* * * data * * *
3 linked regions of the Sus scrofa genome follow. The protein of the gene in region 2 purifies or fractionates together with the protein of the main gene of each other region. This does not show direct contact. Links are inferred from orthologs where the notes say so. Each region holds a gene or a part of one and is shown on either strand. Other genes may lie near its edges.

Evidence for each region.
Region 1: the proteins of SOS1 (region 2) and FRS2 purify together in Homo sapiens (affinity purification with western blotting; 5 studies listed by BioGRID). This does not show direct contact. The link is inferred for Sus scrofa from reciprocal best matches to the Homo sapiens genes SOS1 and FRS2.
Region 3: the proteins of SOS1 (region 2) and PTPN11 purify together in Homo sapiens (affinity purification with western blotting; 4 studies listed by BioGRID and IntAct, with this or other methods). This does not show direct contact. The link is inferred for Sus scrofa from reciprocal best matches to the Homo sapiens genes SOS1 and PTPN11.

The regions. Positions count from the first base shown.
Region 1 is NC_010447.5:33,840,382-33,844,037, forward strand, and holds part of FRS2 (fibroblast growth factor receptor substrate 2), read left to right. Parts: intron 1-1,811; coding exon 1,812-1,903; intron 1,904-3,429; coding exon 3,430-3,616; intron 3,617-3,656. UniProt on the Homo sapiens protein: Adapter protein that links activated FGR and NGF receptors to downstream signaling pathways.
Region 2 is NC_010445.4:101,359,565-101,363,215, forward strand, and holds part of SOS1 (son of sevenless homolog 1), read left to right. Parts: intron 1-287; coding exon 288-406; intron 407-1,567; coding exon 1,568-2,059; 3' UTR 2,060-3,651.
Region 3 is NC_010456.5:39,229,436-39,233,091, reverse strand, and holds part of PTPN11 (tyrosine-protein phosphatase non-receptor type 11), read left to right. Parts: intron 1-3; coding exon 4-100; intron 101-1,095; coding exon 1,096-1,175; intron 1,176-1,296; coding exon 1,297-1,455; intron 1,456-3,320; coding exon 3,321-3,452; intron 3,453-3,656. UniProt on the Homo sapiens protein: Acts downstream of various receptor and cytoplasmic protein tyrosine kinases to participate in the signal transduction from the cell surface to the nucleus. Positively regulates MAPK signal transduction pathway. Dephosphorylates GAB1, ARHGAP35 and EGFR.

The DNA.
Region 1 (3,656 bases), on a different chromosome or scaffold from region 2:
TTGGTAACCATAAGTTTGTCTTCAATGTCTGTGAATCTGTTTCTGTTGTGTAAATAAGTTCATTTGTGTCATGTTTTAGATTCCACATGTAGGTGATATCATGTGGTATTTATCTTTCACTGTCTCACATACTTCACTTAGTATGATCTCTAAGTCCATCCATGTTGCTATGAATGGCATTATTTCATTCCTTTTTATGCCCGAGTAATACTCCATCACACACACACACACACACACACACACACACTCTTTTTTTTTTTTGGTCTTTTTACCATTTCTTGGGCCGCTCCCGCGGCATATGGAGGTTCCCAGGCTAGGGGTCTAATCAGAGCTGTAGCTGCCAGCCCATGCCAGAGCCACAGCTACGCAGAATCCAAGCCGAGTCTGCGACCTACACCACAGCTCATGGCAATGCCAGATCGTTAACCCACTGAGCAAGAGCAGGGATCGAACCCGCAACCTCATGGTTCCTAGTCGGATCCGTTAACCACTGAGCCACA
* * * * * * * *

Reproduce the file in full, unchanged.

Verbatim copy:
3 linked regions of the Sus scrofa genome follow. The protein of the gene in region 2 purifies or fractionates together with the protein of the main gene of each other region. This does not show direct contact. Links are inferred from orthologs where the notes say so. Each region holds a gene or a part of one and is shown on either strand. Other genes may lie near its edges.

Evidence for each region.
Region 1: the proteins of SOS1 (region 2) and FRS2 purify together in Homo sapiens (affinity purification with western blotting; 5 studies listed by BioGRID). This does not show direct contact. The link is inferred for Sus scrofa from reciprocal best matches to the Homo sapiens genes SOS1 and FRS2.
Region 3: the proteins of SOS1 (region 2) and PTPN11 purify together in Homo sapiens (affinity purification with western blotting; 4 studies listed by BioGRID and IntAct, with this or other methods). This does not show direct contact. The link is inferred for Sus scrofa from reciprocal best matches to the Homo sapiens genes SOS1 and PTPN11.

The regions. Positions count from the first base shown.
Region 1 is NC_010447.5:33,840,382-33,844,037, forward strand, and holds part of FRS2 (fibroblast growth factor receptor substrate 2), read left to right. Parts: intron 1-1,811; coding exon 1,812-1,903; intron 1,904-3,429; coding exon 3,430-3,616; intron 3,617-3,656. UniProt on the Homo sapiens protein: Adapter protein that links activated FGR and NGF receptors to downstream signaling pathways.
Region 2 is NC_010445.4:101,359,565-101,363,215, forward strand, and holds part of SOS1 (son of sevenless homolog 1), read left to right. Parts: intron 1-287; coding exon 288-406; intron 407-1,567; coding exon 1,568-2,059; 3' UTR 2,060-3,651.
Region 3 is NC_010456.5:39,229,436-39,233,091, reverse strand, and holds part of PTPN11 (tyrosine-protein phosphatase non-receptor type 11), read left to right. Parts: intron 1-3; coding exon 4-100; intron 101-1,095; coding exon 1,096-1,175; intron 1,176-1,296; coding exon 1,297-1,455; intron 1,456-3,320; coding exon 3,321-3,452; intron 3,453-3,656. UniProt on the Homo sapiens protein: Acts downstream of various receptor and cytoplasmic protein tyrosine kinases to participate in the signal transduction from the cell surface to the nucleus. Positively regulates MAPK signal transduction pathway. Dephosphorylates GAB1, ARHGAP35 and EGFR.

The DNA.
Region 1 (3,656 bases), on a different chromosome or scaffold from region 2:
TTGGTAACCATAAGTTTGTCTTCAATGTCTGTGAATCTGTTTCTGTTGTGTAAATAAGTTCATTTGTGTCATGTTTTAGATTCCACATGTAGGTGATATCATGTGGTATTTATCTTTCACTGTCTCACATACTTCACTTAGTATGATCTCTAAGTCCATCCATGTTGCTATGAATGGCATTATTTCATTCCTTTTTATGCCCGAGTAATACTCCATCACACACACACACACACACACACACACACACTCTTTTTTTTTTTTGGTCTTTTTACCATTTCTTGGGCCGCTCCCGCGGCATATGGAGGTTCCCAGGCTAGGGGTCTAATCAGAGCTGTAGCTGCCAGCCCATGCCAGAGCCACAGCTACGCAGAATCCAAGCCGAGTCTGCGACCTACACCACAGCTCATGGCAATGCCAGATCGTTAACCCACTGAGCAAGAGCAGGGATCGAACCCGCAACCTCATGGTTCCTAGTCGGATCCGTTAACCACTGAGCCACA